How do Seattleites feel about the city’s growth? What are people’s fears and concerns? Their hopes and dreams for Seattle?

Yesler Community Collaborative teamed up with marketing firm Weber Shandwick in 2016 to find out. What emerged were people’s broadly shared goals of expanding social, racial, and economic equity and sharing the progress and prosperity of a thriving, healthy city. Synthesizing findings from nine in-depth interviews, two focus groups, a media analysis, and an online survey of over 300 respondents, YCC developed a narrative and messaging guidelines for communicating about these goals as Seattle grows.

Local voices inform this narrative, so it’s a powerful tool to center the city’s conversation and solutions around all the communities that make the city tick.

The research gives us a snapshot of how Seattleites define what makes Seattle Seattle—the city’s identity. It also shapes the contours of a shared vision for a young city “growing up.” Priorities shared by Seattle’s newcomers and oldtimers alike align with Yesler Community Collaborative’s work, protecting cultural and economic diversity through equitable development and community investments. What else is top of mind for Seattleites? The researchers found:

  • People feel conflicted about what’s happening in Seattle: For old-timers to a large degree (57 percent) and a big share of newcomers (43 percent), it feels like Seattle is not changing for the better. Seattleites want the city to grow—as a sign of success, progress, and prosperity—but want to grow the right way.
  • There’s widely shared concern that Seattle risks losing important aspects of the city’s identity as it grows—in particular, the variety and diversity of people who call Seattle home. People define this inclusive identity in powerful terms: Seattle’s spirit, soul, and heart.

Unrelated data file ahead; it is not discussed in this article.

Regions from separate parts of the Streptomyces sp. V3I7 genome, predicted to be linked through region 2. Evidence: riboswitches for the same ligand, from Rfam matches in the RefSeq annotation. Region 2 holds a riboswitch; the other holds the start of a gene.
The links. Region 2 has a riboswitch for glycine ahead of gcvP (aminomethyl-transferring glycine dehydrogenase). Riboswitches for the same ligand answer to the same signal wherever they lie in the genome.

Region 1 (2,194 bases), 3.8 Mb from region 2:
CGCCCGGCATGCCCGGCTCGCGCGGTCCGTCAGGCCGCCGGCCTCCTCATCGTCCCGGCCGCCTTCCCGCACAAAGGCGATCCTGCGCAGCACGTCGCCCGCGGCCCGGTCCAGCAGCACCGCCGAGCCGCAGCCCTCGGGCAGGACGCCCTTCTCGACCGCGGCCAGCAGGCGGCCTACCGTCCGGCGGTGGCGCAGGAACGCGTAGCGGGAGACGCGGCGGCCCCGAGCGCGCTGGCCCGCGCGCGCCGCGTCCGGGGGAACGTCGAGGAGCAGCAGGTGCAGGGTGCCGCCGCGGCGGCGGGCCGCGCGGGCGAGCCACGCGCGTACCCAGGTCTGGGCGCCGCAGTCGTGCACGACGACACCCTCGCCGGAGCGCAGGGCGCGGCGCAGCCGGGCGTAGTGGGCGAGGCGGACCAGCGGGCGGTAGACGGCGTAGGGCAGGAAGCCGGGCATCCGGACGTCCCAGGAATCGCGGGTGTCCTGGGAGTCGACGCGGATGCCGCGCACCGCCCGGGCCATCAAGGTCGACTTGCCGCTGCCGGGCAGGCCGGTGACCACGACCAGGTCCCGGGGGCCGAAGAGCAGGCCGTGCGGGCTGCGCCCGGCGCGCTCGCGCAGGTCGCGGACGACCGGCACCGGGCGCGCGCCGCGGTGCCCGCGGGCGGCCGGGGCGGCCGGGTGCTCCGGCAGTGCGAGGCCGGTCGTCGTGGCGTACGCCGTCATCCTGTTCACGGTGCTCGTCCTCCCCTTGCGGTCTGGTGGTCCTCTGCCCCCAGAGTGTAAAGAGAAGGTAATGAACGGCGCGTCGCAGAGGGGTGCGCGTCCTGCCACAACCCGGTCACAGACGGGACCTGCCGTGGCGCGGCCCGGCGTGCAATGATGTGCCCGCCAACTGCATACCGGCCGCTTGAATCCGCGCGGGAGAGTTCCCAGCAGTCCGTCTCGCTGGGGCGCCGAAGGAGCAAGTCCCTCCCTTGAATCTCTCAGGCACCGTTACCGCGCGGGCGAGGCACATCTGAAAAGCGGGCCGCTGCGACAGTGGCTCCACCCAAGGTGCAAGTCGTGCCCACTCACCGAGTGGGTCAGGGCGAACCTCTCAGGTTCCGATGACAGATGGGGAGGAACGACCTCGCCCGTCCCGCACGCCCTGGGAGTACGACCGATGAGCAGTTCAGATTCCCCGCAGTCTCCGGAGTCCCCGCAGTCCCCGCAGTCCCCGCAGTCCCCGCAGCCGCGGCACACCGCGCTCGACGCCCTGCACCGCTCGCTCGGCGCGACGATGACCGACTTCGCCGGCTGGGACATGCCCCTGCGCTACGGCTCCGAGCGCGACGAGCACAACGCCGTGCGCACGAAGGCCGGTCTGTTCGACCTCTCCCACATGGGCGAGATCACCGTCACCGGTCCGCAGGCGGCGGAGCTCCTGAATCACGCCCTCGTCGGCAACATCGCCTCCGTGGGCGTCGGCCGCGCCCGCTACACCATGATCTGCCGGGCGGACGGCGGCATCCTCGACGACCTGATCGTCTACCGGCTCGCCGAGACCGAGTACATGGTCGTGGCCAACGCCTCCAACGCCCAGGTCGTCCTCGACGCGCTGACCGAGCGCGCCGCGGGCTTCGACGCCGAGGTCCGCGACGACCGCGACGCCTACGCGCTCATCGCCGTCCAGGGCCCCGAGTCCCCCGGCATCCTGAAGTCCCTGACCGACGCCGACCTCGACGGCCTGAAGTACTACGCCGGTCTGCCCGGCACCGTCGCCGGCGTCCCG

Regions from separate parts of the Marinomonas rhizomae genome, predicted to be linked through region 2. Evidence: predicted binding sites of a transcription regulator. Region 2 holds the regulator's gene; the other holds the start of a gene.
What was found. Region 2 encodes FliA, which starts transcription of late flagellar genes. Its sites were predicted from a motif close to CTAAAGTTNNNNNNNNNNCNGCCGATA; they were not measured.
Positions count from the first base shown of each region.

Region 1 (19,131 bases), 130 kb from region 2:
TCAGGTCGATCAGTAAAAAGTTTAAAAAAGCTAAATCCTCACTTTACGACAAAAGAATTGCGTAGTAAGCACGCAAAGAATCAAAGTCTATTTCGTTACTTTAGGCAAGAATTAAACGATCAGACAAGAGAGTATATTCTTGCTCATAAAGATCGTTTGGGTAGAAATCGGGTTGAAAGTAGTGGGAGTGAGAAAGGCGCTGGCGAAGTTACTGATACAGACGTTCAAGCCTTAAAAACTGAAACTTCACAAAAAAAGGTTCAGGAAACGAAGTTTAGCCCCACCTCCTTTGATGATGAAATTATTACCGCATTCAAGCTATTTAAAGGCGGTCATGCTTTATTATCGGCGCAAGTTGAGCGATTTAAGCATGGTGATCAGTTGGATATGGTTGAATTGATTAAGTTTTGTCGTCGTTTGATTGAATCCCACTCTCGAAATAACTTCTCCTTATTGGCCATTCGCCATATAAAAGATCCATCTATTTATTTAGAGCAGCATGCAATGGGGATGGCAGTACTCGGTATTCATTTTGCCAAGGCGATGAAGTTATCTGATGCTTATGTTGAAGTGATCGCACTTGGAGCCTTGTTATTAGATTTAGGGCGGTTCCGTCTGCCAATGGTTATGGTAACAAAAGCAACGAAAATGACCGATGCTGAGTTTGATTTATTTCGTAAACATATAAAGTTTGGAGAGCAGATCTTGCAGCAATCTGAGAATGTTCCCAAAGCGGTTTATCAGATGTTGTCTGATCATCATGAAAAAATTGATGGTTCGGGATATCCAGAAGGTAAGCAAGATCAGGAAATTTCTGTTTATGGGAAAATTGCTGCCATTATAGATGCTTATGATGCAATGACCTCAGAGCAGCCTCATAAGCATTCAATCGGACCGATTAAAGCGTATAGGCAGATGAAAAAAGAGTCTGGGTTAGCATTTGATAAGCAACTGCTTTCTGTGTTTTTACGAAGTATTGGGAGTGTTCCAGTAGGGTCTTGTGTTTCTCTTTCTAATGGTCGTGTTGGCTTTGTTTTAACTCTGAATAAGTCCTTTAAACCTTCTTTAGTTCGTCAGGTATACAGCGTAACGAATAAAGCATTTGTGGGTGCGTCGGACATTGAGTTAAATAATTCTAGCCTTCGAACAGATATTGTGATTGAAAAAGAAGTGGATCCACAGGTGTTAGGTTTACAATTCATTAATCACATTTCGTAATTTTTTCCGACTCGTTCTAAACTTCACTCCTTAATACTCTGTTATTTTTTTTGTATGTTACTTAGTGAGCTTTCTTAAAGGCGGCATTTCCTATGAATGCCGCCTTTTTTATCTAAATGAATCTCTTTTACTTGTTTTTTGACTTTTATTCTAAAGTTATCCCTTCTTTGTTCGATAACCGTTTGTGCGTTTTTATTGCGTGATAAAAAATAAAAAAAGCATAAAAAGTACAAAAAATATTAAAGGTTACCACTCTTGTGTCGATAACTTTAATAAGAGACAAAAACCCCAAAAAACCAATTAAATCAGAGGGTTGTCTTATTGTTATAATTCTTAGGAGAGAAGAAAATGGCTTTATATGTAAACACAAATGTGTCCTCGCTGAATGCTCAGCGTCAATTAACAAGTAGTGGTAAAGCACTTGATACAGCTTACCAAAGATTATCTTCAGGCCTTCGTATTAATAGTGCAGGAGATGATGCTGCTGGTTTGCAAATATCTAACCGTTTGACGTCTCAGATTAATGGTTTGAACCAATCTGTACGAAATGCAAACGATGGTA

• The preferred messages emphasized community decision-making and protecting equity and diversity.
  • In particular, what resonated with the most people was the idea that the people of Seattle should “own our growth” and that Seattle should be “a city for the many.”
  • Seventy-six percent acknowledged racial and cultural segregation in Seattle and agree they want to do something about it.
  • Displacement is felt by nearly everybody who lives and works in Seattle—the majority of participants (61 percent) believe that they have or will be directly impacted by displacement. And 66 percent see businesses in their neighborhood being displaced.
  • There’s pervasive fear of being priced out—even among 41 percent in households with incomes of $100K and above.
  • People want their voices to be heard and community involvement in solutions. A phrase that performed best was: “It certainly isn’t easy to include and actually value a variety of voices. But we will really regret it if we don’t.”
  • The public looks to government to shepherd the city’s growth and development so as to protect and encourage equity and shared prosperity.

Putting all this together, YCC developed a narrative that both defines the problems and pitfalls and charts a path forward that people can agree on—and even get excited about. Here’s the quick version:

Yesler Community Collaborative narrative and Weber Shandwick graphic adapted by Sightline Institute.

Don’t miss Yesler Community Collaborative’s short video, “Dear Seattle,” which features the kinds of Seattle voices that informed this powerful narrative.   

Yesler Community Collaborative is a non-profit community convener, connector, and coordinator, advocating for equitable development to preserve cultural and economic diversity in Seattle, with housing that is affordable for all. Weber Shandwick is a global integrated marketing firm.

December 5, 2017